As Professor Orts convincingly sets out, the problem is getting worse and worse.19See Orts, supra note 1, at 1984–85 (describing the trend toward greater disparities in representation between high and low-population states). The United States at present is governed by a president who did not get even a plurality of the popular vote in the 2016 election (though he obviously got a majority of the electoral vote);20Presidential Results, CNN (2016), https://www.cnn.com/election/2016/ results/president [https://perma.cc/PZ7N-WB3M]. a Senate whose majority consists of senators elected from states with less than a majority of the total population of the country;21See Orts, supra note 1, at 1985–86 (outlining the minority population represented both within the Senate majority and the Senators who voted for Justices Gorsuch and Kavanaugh); see also Ian Millhiser, A Modest Proposal to Save American Democracy, Vox (Jan. 14, 2020), https://www.vox.com/2020/1/14/21063591/modest-proposal-to-save-american-democracy-pack-the-union-harvard-law-review [https://perma.cc/88X3-NVKF] (calculating that the Senate majority represents fifteen million less people than the Senate minority). and a Supreme Court whose most two recent members were confirmed by senators representing significantly less than a majority of the electorate.22See Orts, supra note 1, at 1986 (describing the minority population represented by the Senators who voted for Justices Gorsuch and Kavanaugh). It is no surprise that an increasing number of Americans describe themselves as disillusioned with democracy, given the extraordinarily flawed version of the concept that operates in the United States today.23See Sean Kates et al., New Poll Shows Dissatisfaction with American Democracy, Especially Among the Young, Vox (Oct. 31, 2018), https://www.vox.com/mischiefs-of-faction/2018/10/31/18042060/poll-dissatisfaction-american-democracy-young [https://perma.cc/SVP9-WEV9] (outlining the growing discontent with both American democracy and Democracy in general amongst Americans). Many of the reasons for disillusionment have to do with the corruptions induced by, say, the role of money in politics or the distortions generated by modern social media, coupled with the relentless attack on what has come to be called “mainstream media” by not only Donald Trump,24See, e.g., Donald J. Trump (@realDonaldTrump), Twitter (July 22, 2019, 8:37am), https://twitter.com/realdonaldtrump/status/1153282896549036032?lang =en [https://perma.cc/8PZG-8W73] (attacking the “Mainstream Media” as “sick” and for pushing “Radical Left Democrat views”). but, increasingly, the entire Republican Party that now appears to be in his thrall.25See, e.g., Press Release, Rep. Devin Nunes, Nunes Opening Statement for Vindman and Williams Hearing on Impeachment (Nov. 19, 2019), https://republicans-intelligence.house.gov/news/documentsingle.aspx?DocumentID=1016 [https://perma. cc/PK9Z-SKQF] (opening remarks in the House Impeachment Hearings on November 19, 2019, in which he described almost all mainstream media as the “puppets” of the “Democrat” [sic] Party and therefore not at all to be trusted, as against, presumably, the variety of conspiracy theories spun by Fox News and social media even more unconstrained by traditional constraints of journalistic ethics). But some of them have to do with the consequences of the formal institutions created in 1787 and, at most, only marginally amended since that time. Among those institutions, obviously, is the United States Senate.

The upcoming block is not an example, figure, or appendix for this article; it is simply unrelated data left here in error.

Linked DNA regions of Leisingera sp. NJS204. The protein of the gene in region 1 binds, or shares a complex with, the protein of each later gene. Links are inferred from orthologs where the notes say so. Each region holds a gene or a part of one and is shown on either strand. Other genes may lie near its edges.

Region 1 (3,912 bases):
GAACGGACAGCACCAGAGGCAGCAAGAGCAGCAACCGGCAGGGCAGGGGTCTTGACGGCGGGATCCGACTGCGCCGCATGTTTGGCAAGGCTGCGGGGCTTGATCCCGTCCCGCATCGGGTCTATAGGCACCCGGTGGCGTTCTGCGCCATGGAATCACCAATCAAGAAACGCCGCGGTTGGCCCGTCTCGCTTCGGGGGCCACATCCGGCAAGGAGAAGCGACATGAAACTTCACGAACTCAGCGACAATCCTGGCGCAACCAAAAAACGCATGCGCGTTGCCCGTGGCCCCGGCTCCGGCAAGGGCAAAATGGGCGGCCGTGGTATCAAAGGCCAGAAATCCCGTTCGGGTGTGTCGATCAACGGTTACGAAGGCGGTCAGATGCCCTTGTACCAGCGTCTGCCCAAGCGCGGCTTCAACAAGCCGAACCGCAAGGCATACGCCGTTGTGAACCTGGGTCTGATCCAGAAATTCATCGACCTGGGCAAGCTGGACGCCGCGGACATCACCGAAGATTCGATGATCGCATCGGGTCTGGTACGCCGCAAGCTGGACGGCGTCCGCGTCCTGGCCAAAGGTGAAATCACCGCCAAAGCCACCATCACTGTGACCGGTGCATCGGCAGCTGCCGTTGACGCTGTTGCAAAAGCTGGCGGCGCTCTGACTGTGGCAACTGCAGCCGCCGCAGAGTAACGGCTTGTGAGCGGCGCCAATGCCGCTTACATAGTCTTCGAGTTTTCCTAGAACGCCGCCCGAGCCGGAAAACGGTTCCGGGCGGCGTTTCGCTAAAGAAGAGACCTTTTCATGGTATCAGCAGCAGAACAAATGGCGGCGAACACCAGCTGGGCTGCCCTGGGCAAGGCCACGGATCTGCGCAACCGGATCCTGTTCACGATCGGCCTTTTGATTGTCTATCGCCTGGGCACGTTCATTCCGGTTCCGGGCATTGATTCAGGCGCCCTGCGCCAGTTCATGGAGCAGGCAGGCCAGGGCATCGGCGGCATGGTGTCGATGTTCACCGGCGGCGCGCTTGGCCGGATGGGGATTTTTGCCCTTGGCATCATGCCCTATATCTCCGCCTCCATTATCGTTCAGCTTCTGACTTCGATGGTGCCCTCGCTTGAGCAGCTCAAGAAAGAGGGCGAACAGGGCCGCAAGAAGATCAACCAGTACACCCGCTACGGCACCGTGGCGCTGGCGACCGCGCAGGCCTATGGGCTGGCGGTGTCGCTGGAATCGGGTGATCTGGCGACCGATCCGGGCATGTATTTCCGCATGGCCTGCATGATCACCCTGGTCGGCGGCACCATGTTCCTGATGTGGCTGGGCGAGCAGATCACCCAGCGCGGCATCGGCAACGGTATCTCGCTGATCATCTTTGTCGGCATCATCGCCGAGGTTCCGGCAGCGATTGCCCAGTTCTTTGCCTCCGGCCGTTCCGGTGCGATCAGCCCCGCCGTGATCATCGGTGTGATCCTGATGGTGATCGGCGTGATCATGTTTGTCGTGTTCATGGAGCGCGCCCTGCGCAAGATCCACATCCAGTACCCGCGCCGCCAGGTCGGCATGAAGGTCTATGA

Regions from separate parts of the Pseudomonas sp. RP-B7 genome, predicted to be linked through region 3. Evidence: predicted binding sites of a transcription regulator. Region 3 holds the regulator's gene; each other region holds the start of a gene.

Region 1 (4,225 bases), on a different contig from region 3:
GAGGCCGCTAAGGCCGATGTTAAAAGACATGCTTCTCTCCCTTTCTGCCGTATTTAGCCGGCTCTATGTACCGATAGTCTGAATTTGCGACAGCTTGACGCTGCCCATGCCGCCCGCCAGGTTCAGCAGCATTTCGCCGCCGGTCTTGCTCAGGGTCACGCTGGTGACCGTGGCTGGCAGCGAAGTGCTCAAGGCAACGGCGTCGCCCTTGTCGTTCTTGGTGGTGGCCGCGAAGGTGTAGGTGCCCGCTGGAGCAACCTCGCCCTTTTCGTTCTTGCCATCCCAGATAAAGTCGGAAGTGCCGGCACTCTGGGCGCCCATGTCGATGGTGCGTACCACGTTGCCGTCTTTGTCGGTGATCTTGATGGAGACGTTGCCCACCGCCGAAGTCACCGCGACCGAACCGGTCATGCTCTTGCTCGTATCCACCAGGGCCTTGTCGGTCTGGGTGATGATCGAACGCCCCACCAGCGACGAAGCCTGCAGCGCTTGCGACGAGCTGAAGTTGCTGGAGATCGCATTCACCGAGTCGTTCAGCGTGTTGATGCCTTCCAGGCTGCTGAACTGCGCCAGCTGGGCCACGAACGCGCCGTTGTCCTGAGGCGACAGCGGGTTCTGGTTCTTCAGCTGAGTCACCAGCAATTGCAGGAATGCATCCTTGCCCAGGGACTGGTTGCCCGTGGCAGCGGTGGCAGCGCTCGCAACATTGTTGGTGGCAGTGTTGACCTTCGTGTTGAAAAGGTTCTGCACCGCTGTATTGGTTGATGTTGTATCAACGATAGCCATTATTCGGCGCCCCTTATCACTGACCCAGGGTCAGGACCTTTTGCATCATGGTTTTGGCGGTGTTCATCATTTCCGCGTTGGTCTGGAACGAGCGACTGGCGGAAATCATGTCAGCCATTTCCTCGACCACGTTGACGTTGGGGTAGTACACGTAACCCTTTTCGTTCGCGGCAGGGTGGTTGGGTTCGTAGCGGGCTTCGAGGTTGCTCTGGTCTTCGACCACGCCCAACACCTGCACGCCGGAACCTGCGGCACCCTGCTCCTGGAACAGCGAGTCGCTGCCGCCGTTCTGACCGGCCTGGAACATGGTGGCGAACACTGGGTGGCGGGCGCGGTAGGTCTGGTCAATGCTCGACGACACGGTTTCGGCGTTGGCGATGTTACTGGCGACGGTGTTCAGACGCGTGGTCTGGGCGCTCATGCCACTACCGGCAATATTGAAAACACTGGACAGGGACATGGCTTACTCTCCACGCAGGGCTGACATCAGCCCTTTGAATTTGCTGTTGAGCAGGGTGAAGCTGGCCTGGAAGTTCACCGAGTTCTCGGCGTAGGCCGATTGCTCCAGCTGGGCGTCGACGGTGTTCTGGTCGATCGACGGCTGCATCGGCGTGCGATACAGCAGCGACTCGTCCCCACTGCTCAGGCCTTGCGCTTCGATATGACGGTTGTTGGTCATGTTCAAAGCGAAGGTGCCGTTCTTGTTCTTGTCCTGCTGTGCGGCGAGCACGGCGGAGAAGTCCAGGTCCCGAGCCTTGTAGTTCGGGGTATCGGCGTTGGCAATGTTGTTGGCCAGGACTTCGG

Every person who cares about the future of the United States as a functioning system of government should ponder carefully and at length the implications of the numbers set out in Tables 1 and 4 of Professor Orts’s article.26Orts, supra note 1, at 2002–03, 2019–20. The first focuses on raw numbers and forces us to confront the fact that Wyoming, with 0.18% of the national population, has the same voting power as California’s 12.13%.27Id. at 2002–03. I have written elsewhere that the Senate today functions as a grotesque example of a form of “affirmative action,” by which residents of small states are rewarded with extraordinarily more say in one of the essential institutions of American governance than are their purportedly equal fellow citizens living in larger states.28See Levinson, supra note 15, at 206 (arguing that the population disparities between states have effectively made the Senate an affirmative action program for less populous states). Not even the strongest supporters of conventional “affirmative action” would advocate giving members of their favorite groups extra voting power, yet that is the operative reality of the Senate. Perhaps there are Americans who agree with Thomas Jefferson that rural Americans are more virtuous and trustworthy than those who are exposed to the corruption of urban life.29See, e.g., A. Whitney Griswold, Farming and Democracy 18–20 (1948).